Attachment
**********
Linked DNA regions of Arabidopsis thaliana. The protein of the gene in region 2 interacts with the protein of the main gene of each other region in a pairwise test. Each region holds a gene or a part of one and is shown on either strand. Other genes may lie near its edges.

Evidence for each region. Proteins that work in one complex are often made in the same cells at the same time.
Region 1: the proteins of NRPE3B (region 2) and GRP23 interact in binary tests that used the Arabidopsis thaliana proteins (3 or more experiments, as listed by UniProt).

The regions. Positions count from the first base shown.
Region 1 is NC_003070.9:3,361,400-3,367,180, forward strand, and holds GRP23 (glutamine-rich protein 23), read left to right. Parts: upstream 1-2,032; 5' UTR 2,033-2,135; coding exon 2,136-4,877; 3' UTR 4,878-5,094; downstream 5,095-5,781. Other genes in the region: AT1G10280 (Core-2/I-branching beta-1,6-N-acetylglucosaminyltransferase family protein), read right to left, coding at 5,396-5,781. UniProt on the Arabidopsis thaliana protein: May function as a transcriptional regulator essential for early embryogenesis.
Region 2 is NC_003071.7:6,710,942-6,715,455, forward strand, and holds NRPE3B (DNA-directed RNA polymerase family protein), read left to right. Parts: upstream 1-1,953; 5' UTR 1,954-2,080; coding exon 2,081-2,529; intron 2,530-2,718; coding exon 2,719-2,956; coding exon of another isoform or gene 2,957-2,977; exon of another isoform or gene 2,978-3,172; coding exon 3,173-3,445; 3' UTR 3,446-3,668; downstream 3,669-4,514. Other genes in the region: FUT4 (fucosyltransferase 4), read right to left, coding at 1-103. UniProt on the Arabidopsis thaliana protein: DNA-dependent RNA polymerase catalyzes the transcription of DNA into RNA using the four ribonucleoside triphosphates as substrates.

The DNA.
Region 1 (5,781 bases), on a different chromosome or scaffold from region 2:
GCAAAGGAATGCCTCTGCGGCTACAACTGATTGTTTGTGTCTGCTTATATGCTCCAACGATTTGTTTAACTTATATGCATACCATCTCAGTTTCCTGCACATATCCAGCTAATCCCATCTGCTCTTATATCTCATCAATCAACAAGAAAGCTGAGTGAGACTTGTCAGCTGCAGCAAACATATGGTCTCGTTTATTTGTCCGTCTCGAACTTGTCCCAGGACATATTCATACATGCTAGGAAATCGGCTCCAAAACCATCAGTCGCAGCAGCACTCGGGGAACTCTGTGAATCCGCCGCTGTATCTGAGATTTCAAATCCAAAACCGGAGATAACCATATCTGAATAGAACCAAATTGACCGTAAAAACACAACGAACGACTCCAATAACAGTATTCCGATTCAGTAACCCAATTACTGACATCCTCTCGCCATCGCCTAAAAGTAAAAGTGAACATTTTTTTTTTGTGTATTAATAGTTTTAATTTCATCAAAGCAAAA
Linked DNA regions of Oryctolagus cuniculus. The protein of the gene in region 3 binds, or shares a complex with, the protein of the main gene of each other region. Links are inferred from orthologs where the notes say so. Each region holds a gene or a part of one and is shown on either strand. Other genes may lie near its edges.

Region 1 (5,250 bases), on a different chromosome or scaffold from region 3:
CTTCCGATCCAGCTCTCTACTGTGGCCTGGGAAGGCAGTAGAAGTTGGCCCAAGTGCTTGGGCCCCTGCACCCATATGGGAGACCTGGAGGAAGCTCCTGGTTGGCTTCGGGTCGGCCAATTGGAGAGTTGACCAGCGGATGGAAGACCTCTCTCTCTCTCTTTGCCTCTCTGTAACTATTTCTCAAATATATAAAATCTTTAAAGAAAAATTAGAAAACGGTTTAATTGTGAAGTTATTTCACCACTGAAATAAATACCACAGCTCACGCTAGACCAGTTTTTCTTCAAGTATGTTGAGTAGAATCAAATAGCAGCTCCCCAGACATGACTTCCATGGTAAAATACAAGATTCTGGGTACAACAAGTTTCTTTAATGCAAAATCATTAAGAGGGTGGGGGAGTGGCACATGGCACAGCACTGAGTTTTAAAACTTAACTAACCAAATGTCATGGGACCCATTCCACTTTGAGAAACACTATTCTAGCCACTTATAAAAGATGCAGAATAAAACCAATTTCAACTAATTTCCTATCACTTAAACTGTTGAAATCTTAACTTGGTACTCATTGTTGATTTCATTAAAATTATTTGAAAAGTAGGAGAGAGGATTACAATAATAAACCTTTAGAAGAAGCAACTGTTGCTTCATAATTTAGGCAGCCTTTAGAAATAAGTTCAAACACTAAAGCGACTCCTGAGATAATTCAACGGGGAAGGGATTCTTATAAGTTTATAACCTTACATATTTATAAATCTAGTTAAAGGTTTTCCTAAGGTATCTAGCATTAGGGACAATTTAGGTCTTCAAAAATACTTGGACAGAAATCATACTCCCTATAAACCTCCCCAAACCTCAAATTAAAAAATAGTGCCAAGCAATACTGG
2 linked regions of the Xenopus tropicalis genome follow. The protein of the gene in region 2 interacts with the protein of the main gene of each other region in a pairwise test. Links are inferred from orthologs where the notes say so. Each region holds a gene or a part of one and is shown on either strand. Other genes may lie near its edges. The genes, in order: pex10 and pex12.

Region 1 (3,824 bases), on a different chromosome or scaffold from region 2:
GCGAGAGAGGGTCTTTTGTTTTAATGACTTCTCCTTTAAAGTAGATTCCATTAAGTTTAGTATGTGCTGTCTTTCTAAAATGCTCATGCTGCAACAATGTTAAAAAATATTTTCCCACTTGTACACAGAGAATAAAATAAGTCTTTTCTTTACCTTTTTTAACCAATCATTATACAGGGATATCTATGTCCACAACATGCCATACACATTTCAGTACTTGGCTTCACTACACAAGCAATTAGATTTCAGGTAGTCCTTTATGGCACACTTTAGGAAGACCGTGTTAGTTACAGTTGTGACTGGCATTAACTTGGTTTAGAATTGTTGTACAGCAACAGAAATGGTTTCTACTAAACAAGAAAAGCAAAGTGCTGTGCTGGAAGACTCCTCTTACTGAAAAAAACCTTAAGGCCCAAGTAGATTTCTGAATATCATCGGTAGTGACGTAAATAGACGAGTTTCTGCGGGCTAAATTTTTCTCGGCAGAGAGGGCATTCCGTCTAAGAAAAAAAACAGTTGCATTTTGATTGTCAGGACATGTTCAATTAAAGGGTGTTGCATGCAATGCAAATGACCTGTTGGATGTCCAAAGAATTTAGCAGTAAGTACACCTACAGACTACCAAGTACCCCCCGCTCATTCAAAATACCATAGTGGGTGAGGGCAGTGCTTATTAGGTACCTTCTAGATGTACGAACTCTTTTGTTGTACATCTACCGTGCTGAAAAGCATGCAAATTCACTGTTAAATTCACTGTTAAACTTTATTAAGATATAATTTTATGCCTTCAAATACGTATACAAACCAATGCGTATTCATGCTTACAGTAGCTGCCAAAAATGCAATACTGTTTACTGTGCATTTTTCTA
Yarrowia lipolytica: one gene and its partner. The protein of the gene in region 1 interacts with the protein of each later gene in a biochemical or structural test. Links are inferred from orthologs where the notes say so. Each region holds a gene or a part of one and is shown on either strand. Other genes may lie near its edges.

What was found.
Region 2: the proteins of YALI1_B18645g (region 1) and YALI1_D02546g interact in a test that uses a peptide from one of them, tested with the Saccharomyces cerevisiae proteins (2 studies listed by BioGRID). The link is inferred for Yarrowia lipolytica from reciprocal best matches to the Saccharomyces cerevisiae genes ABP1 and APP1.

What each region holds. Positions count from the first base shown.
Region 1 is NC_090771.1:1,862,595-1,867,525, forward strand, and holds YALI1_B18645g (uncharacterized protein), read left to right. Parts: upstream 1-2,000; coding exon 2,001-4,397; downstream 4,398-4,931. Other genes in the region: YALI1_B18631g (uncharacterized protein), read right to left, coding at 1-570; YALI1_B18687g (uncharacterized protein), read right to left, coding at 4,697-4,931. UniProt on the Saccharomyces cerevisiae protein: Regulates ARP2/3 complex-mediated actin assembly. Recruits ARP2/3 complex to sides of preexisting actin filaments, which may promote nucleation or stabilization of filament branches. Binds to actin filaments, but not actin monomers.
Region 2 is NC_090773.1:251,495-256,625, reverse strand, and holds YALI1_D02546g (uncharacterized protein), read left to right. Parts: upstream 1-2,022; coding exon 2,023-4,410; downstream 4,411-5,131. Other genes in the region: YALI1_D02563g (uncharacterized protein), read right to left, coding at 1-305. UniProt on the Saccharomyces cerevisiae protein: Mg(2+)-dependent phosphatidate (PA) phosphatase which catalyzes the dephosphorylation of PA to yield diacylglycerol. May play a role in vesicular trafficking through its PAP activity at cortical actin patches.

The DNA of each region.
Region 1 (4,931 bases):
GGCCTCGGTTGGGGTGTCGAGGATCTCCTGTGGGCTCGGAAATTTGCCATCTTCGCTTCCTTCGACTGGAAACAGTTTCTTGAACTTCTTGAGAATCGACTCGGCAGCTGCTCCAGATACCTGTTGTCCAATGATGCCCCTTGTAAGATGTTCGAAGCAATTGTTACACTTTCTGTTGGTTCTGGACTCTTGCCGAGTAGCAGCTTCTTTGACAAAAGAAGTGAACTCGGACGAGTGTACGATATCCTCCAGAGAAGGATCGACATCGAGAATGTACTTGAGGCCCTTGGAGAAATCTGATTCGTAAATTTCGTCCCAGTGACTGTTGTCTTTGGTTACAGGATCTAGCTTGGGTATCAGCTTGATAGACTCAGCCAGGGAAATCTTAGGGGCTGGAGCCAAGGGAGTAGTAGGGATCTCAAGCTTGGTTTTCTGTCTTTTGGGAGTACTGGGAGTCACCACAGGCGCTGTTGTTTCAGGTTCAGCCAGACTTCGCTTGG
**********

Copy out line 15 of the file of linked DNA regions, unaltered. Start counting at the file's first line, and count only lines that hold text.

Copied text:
GCGAGAGAGGGTCTTTTGTTTTAATGACTTCTCCTTTAAAGTAGATTCCATTAAGTTTAGTATGTGCTGTCTTTCTAAAATGCTCATGCTGCAACAATGTTAAAAAATATTTTCCCACTTGTACACAGAGAATAAAATAAGTCTTTTCTTTACCTTTTTTAACCAATCATTATACAGGGATATCTATGTCCACAACATGCCATACACATTTCAGTACTTGGCTTCACTACACAAGCAATTAGATTTCAGGTAGTCCTTTATGGCACACTTTAGGAAGACCGTGTTAGTTACAGTTGTGACTGGCATTAACTTGGTTTAGAATTGTTGTACAGCAACAGAAATGGTTTCTACTAAACAAGAAAAGCAAAGTGCTGTGCTGGAAGACTCCTCTTACTGAAAAAAACCTTAAGGCCCAAGTAGATTTCTGAATATCATCGGTAGTGACGTAAATAGACGAGTTTCTGCGGGCTAAATTTTTCTCGGCAGAGAGGGCATTCCGTCTAAGAAAAAAAACAGTTGCATTTTGATTGTCAGGACATGTTCAATTAAAGGGTGTTGCATGCAATGCAAATGACCTGTTGGATGTCCAAAGAATTTAGCAGTAAGTACACCTACAGACTACCAAGTACCCCCCGCTCATTCAAAATACCATAGTGGGTGAGGGCAGTGCTTATTAGGTACCTTCTAGATGTACGAACTCTTTTGTTGTACATCTACCGTGCTGAAAAGCATGCAAATTCACTGTTAAATTCACTGTTAAACTTTATTAAGATATAATTTTATGCCTTCAAATACGTATACAAACCAATGCGTATTCATGCTTACAGTAGCTGCCAAAAATGCAATACTGTTTACTGTGCATTTTTCTA